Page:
Review by Choice Review
An original historical study revealing the similarity between the development of modern NICs and 19th-century British dominions--formal or informal, some of which borrowed abroad to attain high rates of economic growth and development. The study contains empirical case studies of Australia, New Zealand, and Argentina between 1880 and 1914 and also modern South Korea. Schwartz attempts a reformulation of the presently accepted dependency theory in terms of a more inclusive and relevant heuristic structure. He replaces the conventional one-dimensional view of the world, split into its core and periphery, with a bipolar view that depicts dependency and development as two strategic variables. The result is a two-by-two matrix of four pure types: (1) core (developed/autonomous); (2) dominion (developed/dependent); (3) Periphery (underdeveloped/dependent); and (4) "socialist" (underdeveloped/autonomous). Changes in dependency emerge from the conflicts among capitalist groups, while changes in development are affected by conflicts between labor and capital. At the heart of these political conflicts lies the question of who would pay the cost of resolving the debt crisis, the answer to which depends on the relative power and objectives of the dominant elites. Schwartz deserves full credit for the first comparative study of the relationship between indebtedness and internal politics in the countries covered. This well-documented and clearly written volume is highly recommended for academic and public libraries. -O. Zinam, University of Cincinnati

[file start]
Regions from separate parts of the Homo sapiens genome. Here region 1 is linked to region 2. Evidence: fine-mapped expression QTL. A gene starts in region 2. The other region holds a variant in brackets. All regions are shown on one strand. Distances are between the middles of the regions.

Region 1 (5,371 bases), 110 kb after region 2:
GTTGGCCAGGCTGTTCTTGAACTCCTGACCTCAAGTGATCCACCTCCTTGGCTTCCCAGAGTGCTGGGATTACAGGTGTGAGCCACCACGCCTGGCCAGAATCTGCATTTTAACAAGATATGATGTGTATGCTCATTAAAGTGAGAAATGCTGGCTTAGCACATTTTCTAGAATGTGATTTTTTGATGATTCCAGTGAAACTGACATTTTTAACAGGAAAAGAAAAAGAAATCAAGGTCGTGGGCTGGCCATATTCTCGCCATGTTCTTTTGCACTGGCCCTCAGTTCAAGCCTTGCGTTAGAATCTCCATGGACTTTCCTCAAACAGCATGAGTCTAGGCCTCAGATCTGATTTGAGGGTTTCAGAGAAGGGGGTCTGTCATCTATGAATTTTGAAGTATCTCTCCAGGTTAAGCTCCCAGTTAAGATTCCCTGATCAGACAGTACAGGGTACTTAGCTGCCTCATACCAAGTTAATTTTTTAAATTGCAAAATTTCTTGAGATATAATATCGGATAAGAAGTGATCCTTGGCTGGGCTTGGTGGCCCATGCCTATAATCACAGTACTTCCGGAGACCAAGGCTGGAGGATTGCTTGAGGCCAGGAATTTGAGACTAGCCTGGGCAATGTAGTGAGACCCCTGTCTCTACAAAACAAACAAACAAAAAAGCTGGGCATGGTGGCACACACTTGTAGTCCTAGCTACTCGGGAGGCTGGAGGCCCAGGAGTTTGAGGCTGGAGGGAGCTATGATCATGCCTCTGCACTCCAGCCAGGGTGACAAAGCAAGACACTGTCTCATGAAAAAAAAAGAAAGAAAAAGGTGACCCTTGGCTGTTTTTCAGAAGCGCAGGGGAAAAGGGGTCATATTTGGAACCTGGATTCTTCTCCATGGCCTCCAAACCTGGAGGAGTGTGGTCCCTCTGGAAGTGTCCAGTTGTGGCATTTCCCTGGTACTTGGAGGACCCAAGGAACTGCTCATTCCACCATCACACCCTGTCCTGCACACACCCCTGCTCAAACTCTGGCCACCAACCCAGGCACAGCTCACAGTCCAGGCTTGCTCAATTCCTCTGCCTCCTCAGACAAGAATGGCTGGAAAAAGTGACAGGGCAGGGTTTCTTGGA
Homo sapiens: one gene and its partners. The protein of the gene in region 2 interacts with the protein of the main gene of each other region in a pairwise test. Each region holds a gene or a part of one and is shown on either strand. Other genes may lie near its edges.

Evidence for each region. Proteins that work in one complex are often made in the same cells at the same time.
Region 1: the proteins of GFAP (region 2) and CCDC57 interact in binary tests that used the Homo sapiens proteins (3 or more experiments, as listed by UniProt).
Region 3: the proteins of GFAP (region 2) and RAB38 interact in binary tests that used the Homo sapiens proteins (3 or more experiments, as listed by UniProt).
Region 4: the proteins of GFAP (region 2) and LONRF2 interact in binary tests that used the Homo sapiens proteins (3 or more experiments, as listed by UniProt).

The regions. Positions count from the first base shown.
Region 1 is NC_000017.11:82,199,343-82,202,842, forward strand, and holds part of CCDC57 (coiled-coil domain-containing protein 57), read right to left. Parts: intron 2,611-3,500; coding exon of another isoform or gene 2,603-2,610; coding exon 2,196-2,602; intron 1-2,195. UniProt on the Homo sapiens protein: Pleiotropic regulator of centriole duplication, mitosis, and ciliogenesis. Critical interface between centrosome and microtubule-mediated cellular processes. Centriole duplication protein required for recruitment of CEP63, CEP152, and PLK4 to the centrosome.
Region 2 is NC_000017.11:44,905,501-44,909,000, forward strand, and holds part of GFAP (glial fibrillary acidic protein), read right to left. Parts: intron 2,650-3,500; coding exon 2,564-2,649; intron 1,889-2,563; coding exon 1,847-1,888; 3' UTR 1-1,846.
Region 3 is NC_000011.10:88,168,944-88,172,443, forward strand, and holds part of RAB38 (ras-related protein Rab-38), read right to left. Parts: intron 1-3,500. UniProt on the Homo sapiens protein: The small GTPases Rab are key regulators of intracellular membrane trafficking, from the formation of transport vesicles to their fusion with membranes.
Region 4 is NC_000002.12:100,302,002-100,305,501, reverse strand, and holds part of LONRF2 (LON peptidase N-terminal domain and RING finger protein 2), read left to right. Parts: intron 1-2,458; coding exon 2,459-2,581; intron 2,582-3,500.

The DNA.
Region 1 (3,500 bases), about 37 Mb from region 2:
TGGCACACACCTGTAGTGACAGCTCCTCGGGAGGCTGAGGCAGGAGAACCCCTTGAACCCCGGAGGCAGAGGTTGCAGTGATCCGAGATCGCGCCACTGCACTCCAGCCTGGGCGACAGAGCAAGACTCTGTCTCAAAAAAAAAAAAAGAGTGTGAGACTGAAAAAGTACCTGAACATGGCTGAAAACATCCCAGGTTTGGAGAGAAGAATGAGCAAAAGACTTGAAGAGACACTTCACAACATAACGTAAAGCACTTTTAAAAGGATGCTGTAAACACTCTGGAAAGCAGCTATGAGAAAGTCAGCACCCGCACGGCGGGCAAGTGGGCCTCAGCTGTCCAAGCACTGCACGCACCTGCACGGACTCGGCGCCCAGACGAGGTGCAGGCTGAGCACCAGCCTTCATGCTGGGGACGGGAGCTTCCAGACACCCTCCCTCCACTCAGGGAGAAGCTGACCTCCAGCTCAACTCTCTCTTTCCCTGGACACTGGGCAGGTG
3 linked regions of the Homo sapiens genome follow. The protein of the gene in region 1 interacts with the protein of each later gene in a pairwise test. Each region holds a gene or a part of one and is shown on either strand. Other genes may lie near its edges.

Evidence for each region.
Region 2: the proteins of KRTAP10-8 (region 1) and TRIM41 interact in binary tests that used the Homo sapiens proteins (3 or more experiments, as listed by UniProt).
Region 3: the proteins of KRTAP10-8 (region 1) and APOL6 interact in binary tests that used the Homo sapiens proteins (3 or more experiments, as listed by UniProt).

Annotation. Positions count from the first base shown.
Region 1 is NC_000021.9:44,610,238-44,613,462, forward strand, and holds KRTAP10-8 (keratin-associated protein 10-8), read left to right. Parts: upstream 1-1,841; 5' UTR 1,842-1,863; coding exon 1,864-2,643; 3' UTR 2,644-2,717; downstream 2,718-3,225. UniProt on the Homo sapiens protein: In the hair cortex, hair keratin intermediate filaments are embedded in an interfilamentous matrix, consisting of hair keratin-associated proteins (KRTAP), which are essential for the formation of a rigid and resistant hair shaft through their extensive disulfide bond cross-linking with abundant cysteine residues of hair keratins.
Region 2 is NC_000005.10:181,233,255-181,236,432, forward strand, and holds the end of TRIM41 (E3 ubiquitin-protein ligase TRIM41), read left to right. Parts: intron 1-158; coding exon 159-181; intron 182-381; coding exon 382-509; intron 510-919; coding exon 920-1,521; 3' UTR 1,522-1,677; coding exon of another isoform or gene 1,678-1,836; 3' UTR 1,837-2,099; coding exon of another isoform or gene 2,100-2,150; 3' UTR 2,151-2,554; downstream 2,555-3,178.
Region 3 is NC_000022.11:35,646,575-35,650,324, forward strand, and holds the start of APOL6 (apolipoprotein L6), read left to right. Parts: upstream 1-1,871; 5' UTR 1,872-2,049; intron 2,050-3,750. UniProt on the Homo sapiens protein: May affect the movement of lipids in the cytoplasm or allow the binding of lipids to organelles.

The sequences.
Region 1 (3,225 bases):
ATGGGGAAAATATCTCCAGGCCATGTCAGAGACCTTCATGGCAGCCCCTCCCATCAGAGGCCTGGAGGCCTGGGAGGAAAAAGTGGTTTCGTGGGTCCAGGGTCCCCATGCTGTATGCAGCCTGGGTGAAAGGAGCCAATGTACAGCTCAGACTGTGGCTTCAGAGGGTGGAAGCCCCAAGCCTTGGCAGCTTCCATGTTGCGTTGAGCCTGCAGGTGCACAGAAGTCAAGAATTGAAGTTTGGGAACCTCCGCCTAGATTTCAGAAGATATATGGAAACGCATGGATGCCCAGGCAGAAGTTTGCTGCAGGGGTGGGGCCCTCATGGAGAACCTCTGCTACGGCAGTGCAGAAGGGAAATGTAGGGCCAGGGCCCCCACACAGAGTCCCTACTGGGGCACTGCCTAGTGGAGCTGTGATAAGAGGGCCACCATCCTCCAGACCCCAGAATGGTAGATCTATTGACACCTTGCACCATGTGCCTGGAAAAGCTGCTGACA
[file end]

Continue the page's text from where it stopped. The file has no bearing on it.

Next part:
Copyright American Library Association, used with permission.
Descriptive content provided by Syndetics™, a Bowker service.